Marine engines proactive maintenance
by Rares Badrea
in Blog
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Water damage carburator

 According to studies performed by one of the most reputable marine engine manufacturers, around 75% of engine repair work can be directly or indirectly attributed to lack of proper care for the engine and this is especially true for the care (or lack of) during the off-season. Without proper off-season storage procedures applied at the end of your season, there is no way on Earth for a mechanical engine to be sitting idle for say six months or more and then be ready for instant, satisfactory service. Just try to leave your car sitting for that long and then one morning just expect to start, run as usual and go to work… You will be taking the bus that day!

There are so many things that can go wrong in a car sitting for that long and twice as much for a boat. Just to mention a few, the battery will go dead flat, the fuel will lower the octane rating to the point that upon restart will damage your engine, the moisture left in the engine could potentially seize it and the list can go on.

Therefore even in mild winter conditions like Australia, the engine (if was not properly stored for off-season) has to be run at least on flusher once a month. Start engine and run to operating temperature (5 to 10 min) and this way you will also put a fresh charge into the battery. With the engine running select forward and reverse few times. Observe gauges for proper operation because corrosion can occur in the wiring and cause erratic or no readings at all. Stop the engine and operate the trim up and down, steering port to starboard. If the boat is on a trailer is a good idea to check the pressure on your tires and move the trailer forward and back a few meters to give the wheel bearings a run as well.

Only through a regular maintenance program can the owner expect to receive long life and satisfactory performance at minimum cost. Many times, if an engine is not performing well, the owner will “nurse” it through the season with genuine intentions of working on the unit once it is no longer used. Yes, because it is full season and we use the boat with family and friends and we have a lot of fun… Until we break down in the middle of all this fun and the living dream becomes a nightmare! And most of the times a very expensive one! Can it be prevented? OF COURSE! How? By proactive maintenance all the time!

As with many New Year’s resolutions, the good intentions to look after the boat are not completed and it may lie for many months before the works begun or it is taken to a marine shop for repair. Let’s imagine, if you will, that the engine you have is a 2 stroke and the cause of the problem is a blown head gasket. As with any blown gaskets, most of the time the water finds its way into the cylinder(s). Worst case scenario: salt water! This water, allowed to remain over a long period of time, will do considerably more damage than it would have if the gasket had been replaced immediately. Another example, now for a 4 stroke fuel injected engine. EFI 4 strokes are equipped with a VST (vapor separator tank) where fuel is pumped in and cooled in order to be vapor free prior to be pressurized in your injectors by the high pressure pump (located as well in the VST). As fuel can contain water to around 15% in emulsified state, if that fuel is left in the VST for long periods of time, the water will eventually separate from fuel at the bottom of the VST and will corrode and block internal parts of the pump. As a result the fuel will not be pumped at the right pressure and your engine will run poorly if at all.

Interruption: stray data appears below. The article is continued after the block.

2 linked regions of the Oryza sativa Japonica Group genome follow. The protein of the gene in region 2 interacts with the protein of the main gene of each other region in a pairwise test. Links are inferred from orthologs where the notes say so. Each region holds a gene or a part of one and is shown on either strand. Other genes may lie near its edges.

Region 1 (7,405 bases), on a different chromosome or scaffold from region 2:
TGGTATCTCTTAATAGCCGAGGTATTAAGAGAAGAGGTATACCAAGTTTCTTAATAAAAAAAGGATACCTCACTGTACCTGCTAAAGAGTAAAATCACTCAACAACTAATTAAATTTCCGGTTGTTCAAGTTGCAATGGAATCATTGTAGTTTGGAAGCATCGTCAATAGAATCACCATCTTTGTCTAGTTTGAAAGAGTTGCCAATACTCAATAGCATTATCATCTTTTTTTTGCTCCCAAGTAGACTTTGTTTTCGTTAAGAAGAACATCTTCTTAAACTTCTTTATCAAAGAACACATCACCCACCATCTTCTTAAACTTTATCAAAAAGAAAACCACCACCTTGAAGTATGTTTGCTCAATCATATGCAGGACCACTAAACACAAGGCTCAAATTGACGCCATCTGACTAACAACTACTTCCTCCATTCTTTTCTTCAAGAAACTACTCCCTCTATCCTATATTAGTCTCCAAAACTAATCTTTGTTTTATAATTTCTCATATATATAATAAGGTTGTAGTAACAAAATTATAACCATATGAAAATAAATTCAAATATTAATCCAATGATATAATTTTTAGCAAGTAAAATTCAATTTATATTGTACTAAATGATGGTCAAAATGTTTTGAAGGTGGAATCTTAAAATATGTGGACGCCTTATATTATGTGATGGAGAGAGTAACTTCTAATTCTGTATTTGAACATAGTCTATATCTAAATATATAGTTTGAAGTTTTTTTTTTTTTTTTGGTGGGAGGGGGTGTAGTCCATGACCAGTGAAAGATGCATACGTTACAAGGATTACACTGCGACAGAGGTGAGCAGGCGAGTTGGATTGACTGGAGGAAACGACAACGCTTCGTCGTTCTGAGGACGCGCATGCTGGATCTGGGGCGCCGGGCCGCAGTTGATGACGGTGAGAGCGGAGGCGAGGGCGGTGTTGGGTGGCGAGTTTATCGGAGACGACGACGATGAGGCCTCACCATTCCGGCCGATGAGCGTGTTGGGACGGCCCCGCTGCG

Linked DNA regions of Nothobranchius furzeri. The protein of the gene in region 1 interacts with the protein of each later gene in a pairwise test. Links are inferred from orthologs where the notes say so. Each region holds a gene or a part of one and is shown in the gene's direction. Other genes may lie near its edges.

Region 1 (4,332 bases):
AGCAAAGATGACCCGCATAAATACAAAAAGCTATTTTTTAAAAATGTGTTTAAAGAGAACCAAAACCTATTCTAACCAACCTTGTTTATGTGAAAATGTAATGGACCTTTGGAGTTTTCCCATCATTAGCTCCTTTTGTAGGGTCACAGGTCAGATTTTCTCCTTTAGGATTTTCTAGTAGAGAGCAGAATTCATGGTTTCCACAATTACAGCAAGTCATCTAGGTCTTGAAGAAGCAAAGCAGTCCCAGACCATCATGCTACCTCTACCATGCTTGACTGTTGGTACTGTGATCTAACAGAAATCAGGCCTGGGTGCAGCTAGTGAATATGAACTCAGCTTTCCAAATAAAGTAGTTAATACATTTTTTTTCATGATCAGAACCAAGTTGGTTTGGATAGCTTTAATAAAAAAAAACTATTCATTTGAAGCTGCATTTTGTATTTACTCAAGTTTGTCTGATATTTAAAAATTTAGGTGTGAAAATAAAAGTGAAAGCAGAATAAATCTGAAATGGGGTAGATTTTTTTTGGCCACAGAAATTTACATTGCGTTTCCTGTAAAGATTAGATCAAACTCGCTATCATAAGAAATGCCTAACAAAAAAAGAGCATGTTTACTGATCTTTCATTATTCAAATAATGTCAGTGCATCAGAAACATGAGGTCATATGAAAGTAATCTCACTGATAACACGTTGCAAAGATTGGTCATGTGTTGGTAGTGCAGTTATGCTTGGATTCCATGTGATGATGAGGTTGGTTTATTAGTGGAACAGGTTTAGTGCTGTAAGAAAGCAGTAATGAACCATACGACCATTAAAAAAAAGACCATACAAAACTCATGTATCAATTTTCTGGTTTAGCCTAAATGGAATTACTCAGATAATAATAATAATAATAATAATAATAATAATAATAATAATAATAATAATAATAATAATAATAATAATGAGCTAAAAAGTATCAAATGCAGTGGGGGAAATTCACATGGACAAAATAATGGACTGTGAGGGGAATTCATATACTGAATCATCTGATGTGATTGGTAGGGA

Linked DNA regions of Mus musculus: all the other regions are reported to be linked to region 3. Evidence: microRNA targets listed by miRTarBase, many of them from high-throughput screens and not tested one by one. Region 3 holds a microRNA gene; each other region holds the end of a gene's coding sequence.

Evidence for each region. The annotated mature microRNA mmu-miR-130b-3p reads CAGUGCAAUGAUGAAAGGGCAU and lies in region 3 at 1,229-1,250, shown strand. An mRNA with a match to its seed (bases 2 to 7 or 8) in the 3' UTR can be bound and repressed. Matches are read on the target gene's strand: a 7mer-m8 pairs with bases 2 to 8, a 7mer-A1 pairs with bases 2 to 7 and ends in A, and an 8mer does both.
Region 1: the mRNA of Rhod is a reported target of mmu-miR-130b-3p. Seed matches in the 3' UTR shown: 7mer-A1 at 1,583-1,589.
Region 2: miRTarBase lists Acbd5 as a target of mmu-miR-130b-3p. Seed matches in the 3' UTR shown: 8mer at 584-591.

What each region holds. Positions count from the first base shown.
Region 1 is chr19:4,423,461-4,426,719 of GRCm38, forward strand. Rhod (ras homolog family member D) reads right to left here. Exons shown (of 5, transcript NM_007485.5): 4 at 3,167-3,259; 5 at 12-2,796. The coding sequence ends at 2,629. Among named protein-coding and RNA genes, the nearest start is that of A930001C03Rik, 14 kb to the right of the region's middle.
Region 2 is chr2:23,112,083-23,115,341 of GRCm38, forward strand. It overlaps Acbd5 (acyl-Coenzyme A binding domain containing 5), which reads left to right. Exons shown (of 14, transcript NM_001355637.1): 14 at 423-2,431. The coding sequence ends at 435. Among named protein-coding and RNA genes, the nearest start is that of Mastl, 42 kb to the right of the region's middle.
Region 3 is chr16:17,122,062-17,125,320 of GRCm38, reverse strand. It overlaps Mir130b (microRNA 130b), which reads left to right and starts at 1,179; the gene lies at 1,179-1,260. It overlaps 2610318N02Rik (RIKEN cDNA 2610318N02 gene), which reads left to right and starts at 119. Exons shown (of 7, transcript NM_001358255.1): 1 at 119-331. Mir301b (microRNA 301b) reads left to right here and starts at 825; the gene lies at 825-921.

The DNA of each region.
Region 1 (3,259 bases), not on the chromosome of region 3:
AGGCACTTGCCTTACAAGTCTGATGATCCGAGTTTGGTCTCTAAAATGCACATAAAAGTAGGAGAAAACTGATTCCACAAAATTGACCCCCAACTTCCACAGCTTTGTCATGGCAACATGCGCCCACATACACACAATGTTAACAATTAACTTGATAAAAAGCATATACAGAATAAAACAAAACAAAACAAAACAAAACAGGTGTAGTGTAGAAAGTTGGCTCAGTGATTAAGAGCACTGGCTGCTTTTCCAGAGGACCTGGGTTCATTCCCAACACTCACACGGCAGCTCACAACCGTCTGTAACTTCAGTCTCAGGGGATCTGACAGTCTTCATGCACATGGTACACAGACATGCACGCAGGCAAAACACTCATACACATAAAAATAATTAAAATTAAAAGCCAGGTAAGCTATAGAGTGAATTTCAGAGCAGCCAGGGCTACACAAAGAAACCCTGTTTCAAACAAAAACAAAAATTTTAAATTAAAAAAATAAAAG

Here is an example of salt water damage for an engine with a blown head gasket. The owner put the boat in storage for 3 months prior to repair. Because of that the repair was 4 times more expensive.

Salt water damage in cylinder

Another example with a carburetor left with water contaminated fuel during the off season.

Water damage carburetor

This are just a few of the many possible scenarios that can lead to expensive repairs. In the following series of articles we will explain in detail proactive procedures that must be performed by the owner between scheduled service intervals in order to maintain the boat and engine in top shape all the time, thus reducing the 75% failure rate to a merely few percent attributed mostly to bad luck. Because let’s be honest here, if we are allowed to have a bad day now and then so is our boat!

Rares Badrea

Senior Marine Technician